I am thinking of adopting an 8-9 yr. old lab. I just found out he is heartworm positive and that now days people/vets are choosing not to treat it in older dogs. At least not the more aggresivve treatment. It's been said it's too hard on them.
Does anyone have a senior that is heartworm positive on the "preventative"?
I am upset I just found this out and I'm not sure what to do. I had too put my dog of 14 years to sleep in April and I do not want to go thru another illness like that.
I am concerned that if I do adopt this dog that he will have a sudden onset or worse. He is not really showing any symptoms at the moment. I am getting his vet records on Monday.
Any advice would be appreciated.
Sorry, I don't know about that but you might want to post this in the forum labled Lab Health and Nutrition too. A lot of ongoing stuff there, someone might know about this too.
Good luck, I hope it works out. Let us know.
I believe the main danger in the treatment is being able to keep the dog from being overactive during treatment. If I remember correctly, heart worm treatment is a two step process, first to kill the adult worms and then to kill the filaria in the bloodstream. As the filaria are killed they can coagulate in the lungs if the dog frequently becomes over heated from activity causing panting. That being the case it is easier to keep an older dog quiet and they are much more content to just take it easy. Years ago I had an old dog treated and he did fine though the Vet did emphasize that it was a dangerous procedure but considering the alternative there was no other choice.
BTW, I don't believe you can put a positive dog on a preventative. They have to be free before you begin the preventative regimen.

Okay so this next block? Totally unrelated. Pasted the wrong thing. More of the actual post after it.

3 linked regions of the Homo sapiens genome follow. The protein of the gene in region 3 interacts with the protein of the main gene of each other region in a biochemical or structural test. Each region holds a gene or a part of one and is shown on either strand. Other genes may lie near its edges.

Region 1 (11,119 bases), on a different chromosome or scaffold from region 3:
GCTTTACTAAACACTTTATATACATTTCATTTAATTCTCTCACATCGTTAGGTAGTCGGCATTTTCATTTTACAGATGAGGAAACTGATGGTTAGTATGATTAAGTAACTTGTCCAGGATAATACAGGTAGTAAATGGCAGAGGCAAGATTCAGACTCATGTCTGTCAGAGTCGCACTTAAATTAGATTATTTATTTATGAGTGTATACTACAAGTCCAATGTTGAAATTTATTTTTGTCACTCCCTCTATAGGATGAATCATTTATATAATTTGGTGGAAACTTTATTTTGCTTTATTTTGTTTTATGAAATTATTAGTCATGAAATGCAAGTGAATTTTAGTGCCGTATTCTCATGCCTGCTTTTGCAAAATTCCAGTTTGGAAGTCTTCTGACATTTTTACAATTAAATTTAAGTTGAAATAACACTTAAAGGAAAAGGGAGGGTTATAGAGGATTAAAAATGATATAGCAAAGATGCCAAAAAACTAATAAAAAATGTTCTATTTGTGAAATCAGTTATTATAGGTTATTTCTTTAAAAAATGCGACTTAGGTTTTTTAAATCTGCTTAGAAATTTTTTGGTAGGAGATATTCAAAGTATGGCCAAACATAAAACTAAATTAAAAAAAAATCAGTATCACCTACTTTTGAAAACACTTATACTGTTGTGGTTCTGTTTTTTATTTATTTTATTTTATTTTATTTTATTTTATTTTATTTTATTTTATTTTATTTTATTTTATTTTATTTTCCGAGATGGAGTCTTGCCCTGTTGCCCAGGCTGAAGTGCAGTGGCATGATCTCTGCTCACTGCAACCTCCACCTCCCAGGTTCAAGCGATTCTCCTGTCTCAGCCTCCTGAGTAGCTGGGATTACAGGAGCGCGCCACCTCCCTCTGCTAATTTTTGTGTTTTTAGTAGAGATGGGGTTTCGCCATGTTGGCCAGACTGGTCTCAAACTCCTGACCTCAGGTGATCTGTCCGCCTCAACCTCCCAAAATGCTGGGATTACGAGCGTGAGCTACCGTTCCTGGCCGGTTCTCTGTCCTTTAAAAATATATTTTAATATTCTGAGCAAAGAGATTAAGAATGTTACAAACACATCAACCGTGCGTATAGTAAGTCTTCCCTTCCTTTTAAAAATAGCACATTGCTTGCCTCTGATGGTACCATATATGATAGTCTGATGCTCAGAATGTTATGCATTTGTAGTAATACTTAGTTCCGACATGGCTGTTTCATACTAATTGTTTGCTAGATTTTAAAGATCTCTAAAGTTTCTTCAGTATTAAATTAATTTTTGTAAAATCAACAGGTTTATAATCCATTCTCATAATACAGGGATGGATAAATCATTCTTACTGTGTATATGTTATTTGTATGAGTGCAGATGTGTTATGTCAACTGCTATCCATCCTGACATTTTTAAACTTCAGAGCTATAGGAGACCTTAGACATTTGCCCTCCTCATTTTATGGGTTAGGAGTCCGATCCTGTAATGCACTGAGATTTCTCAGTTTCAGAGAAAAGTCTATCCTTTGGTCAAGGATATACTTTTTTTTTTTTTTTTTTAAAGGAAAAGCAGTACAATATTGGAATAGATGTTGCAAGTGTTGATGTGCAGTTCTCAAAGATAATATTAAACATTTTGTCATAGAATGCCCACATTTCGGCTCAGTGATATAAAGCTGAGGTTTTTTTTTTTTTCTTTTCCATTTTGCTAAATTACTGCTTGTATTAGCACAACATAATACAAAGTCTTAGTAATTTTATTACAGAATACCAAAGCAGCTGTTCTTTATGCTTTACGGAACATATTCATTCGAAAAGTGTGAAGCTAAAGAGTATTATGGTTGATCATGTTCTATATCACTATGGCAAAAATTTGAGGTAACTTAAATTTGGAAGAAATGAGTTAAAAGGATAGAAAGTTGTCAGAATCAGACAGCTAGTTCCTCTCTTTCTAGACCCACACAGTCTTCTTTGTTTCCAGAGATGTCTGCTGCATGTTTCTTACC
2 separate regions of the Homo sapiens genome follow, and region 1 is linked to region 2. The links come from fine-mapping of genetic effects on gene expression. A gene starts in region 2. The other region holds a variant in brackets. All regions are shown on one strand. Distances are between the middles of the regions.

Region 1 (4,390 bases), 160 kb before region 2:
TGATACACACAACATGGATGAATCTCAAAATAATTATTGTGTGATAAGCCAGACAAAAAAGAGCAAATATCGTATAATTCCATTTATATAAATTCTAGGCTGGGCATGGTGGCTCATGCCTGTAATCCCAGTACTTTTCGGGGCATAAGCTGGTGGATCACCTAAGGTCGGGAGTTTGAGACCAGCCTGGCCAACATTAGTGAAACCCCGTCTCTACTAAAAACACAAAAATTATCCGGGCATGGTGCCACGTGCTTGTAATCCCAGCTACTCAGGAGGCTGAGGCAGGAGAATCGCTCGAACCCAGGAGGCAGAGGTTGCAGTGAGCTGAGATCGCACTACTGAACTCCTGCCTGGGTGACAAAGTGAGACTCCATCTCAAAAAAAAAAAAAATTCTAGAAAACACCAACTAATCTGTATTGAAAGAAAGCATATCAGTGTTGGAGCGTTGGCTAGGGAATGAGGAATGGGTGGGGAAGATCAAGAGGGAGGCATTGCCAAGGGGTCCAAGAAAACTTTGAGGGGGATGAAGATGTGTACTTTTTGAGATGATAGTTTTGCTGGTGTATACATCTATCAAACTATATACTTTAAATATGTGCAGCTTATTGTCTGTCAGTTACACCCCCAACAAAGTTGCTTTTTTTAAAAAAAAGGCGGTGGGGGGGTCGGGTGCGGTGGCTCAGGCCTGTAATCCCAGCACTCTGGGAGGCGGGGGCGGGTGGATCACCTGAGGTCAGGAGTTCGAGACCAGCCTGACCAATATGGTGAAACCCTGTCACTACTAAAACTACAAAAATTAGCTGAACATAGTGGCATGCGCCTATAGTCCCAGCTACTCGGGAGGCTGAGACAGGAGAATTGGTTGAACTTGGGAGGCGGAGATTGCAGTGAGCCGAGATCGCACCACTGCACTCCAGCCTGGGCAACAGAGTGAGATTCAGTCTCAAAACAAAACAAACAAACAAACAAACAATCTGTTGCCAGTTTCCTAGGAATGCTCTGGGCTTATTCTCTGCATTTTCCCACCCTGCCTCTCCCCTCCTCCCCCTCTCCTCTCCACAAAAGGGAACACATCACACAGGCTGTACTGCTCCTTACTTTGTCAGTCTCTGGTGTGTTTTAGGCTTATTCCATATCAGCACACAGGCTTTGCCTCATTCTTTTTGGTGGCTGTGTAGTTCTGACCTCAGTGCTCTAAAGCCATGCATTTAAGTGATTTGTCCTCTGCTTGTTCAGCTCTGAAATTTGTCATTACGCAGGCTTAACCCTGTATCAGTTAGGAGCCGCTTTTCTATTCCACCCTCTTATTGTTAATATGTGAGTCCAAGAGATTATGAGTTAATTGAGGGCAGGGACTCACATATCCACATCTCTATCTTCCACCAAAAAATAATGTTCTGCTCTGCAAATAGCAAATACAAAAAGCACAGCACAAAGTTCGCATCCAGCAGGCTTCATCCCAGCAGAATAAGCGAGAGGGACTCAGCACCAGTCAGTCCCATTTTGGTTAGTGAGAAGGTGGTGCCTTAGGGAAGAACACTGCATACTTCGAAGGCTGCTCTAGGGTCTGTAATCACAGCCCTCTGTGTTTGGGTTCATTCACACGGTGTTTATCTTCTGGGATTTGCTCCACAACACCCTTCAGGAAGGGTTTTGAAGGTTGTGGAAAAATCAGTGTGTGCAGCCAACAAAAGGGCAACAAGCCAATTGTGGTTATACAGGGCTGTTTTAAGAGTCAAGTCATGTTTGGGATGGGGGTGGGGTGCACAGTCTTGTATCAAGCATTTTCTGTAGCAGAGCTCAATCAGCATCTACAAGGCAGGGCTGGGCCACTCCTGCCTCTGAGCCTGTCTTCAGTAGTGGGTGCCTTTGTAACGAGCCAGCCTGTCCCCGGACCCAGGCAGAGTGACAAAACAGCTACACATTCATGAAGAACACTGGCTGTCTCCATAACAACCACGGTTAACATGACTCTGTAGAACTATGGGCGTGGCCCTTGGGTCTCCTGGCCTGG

<br />Duke and Freckles
I had tp put my 8yr old lab thru hw treatment last April (long story as to why he had them) and they have to be kept quiet for 8 weeks. He went in for blood work and xrays to see how extensive they were and the vet spoke to me about the treatment and I chose to treat them. Its very expensive too.
Coal went in to the vets office on a wednesday morning got the first injection and stayed overnight. He came home with pain meds (its very painful shot thats injected in their lower back muscles) and I had to crate him for 4 weeks. My dad luckily came over everyday and let Coal loose in the house and they just laid around together while i was at work.. HE had to be leash walked and couldnt get overly excited. He went back in 4 weeks for round 2 of the injections. Had to stay 2 nights in the vets office. While he was there he got 2 seperate injections. Came home and was crated again. Before treatment you couldnt tell there was anything wrong with him and hes great now. It was just stupidity on my part that he ended up with them in the first place.
Its a painful and hard thing for them to go thru but so is the Heartworms themselves if left untreated. They can get realllllly big..
I worked at a vets office and assisted in the procedure multiple times. we treated older dogs and young dogs. Your vet will (should) talk to you thoroughly about what is going on inside of your dogs body. The heatworms are long spaghetti looking worms that destroy the heart. The process of the treatment is to kill of the worms. However, once the worms are dead they have no place to go except into the lungs, which are later passed out. That is why it is extemely important for the dogs to be crated or kept inactive during the recovery process. Because the worms are in their lungs which makes it difficult for teh dogs to breath. we had one dog that needed to be on oxygen when wheezing got too bad.
Its a serious treatment but a serious illness. My friend has two border collies (8 or 9 yrs of age) she told me her dogs tested positive for heartworms and that her vet said it was okay to have them on preventative. I do not agree with this and do not recommend this. However, her dogs seem to be okay but I notice they cough and wheeze often.
anyway to make a long post short. get a second opinion if you are not 100% confident in your vets oopnion on whether to treat or not to treat. maybe that would help you to make a better decision about what to do. Also consider what may come of this dog if you decide not to adopt her. I know you don't want to go through the pain of losing another pet especially due to disease but we all come to the cross roads. Its our jobs to make it as comfortable and painless as possible for them.
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